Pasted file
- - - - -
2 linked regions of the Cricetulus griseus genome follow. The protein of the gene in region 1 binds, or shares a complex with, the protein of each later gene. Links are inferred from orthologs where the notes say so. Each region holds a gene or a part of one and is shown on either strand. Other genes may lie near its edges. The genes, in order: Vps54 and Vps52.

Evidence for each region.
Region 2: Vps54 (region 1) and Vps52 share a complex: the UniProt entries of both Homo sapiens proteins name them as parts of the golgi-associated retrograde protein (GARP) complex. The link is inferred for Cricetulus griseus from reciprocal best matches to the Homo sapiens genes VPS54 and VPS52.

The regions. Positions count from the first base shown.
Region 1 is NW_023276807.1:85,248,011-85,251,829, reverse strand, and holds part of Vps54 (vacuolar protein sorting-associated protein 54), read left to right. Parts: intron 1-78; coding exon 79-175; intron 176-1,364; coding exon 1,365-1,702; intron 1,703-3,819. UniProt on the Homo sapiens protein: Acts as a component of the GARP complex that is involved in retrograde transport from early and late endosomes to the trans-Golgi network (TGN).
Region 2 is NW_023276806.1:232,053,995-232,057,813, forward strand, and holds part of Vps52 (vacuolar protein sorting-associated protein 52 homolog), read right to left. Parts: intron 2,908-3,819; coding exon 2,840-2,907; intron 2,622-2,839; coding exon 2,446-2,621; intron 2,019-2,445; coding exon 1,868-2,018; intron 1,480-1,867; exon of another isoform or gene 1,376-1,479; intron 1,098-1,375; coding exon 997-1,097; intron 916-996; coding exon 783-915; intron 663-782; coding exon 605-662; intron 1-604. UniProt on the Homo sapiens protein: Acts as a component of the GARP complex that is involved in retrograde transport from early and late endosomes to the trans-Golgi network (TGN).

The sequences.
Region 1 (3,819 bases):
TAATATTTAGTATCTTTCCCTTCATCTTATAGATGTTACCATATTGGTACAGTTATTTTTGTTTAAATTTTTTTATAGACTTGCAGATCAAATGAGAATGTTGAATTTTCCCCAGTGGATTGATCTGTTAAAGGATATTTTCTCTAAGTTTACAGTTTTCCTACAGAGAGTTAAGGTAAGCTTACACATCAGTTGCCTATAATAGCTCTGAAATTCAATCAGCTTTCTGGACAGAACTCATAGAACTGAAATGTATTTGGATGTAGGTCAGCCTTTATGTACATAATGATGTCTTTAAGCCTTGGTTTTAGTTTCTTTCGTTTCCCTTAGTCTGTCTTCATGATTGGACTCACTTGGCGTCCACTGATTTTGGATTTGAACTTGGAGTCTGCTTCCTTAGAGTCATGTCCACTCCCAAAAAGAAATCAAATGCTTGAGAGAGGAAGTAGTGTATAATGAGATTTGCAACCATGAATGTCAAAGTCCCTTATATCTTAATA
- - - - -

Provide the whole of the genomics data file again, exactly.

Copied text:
2 linked regions of the Cricetulus griseus genome follow. The protein of the gene in region 1 binds, or shares a complex with, the protein of each later gene. Links are inferred from orthologs where the notes say so. Each region holds a gene or a part of one and is shown on either strand. Other genes may lie near its edges. The genes, in order: Vps54 and Vps52.

Evidence for each region.
Region 2: Vps54 (region 1) and Vps52 share a complex: the UniProt entries of both Homo sapiens proteins name them as parts of the golgi-associated retrograde protein (GARP) complex. The link is inferred for Cricetulus griseus from reciprocal best matches to the Homo sapiens genes VPS54 and VPS52.

The regions. Positions count from the first base shown.
Region 1 is NW_023276807.1:85,248,011-85,251,829, reverse strand, and holds part of Vps54 (vacuolar protein sorting-associated protein 54), read left to right. Parts: intron 1-78; coding exon 79-175; intron 176-1,364; coding exon 1,365-1,702; intron 1,703-3,819. UniProt on the Homo sapiens protein: Acts as a component of the GARP complex that is involved in retrograde transport from early and late endosomes to the trans-Golgi network (TGN).
Region 2 is NW_023276806.1:232,053,995-232,057,813, forward strand, and holds part of Vps52 (vacuolar protein sorting-associated protein 52 homolog), read right to left. Parts: intron 2,908-3,819; coding exon 2,840-2,907; intron 2,622-2,839; coding exon 2,446-2,621; intron 2,019-2,445; coding exon 1,868-2,018; intron 1,480-1,867; exon of another isoform or gene 1,376-1,479; intron 1,098-1,375; coding exon 997-1,097; intron 916-996; coding exon 783-915; intron 663-782; coding exon 605-662; intron 1-604. UniProt on the Homo sapiens protein: Acts as a component of the GARP complex that is involved in retrograde transport from early and late endosomes to the trans-Golgi network (TGN).

The sequences.
Region 1 (3,819 bases):
TAATATTTAGTATCTTTCCCTTCATCTTATAGATGTTACCATATTGGTACAGTTATTTTTGTTTAAATTTTTTTATAGACTTGCAGATCAAATGAGAATGTTGAATTTTCCCCAGTGGATTGATCTGTTAAAGGATATTTTCTCTAAGTTTACAGTTTTCCTACAGAGAGTTAAGGTAAGCTTACACATCAGTTGCCTATAATAGCTCTGAAATTCAATCAGCTTTCTGGACAGAACTCATAGAACTGAAATGTATTTGGATGTAGGTCAGCCTTTATGTACATAATGATGTCTTTAAGCCTTGGTTTTAGTTTCTTTCGTTTCCCTTAGTCTGTCTTCATGATTGGACTCACTTGGCGTCCACTGATTTTGGATTTGAACTTGGAGTCTGCTTCCTTAGAGTCATGTCCACTCCCAAAAAGAAATCAAATGCTTGAGAGAGGAAGTAGTGTATAATGAGATTTGCAACCATGAATGTCAAAGTCCCTTATATCTTAATA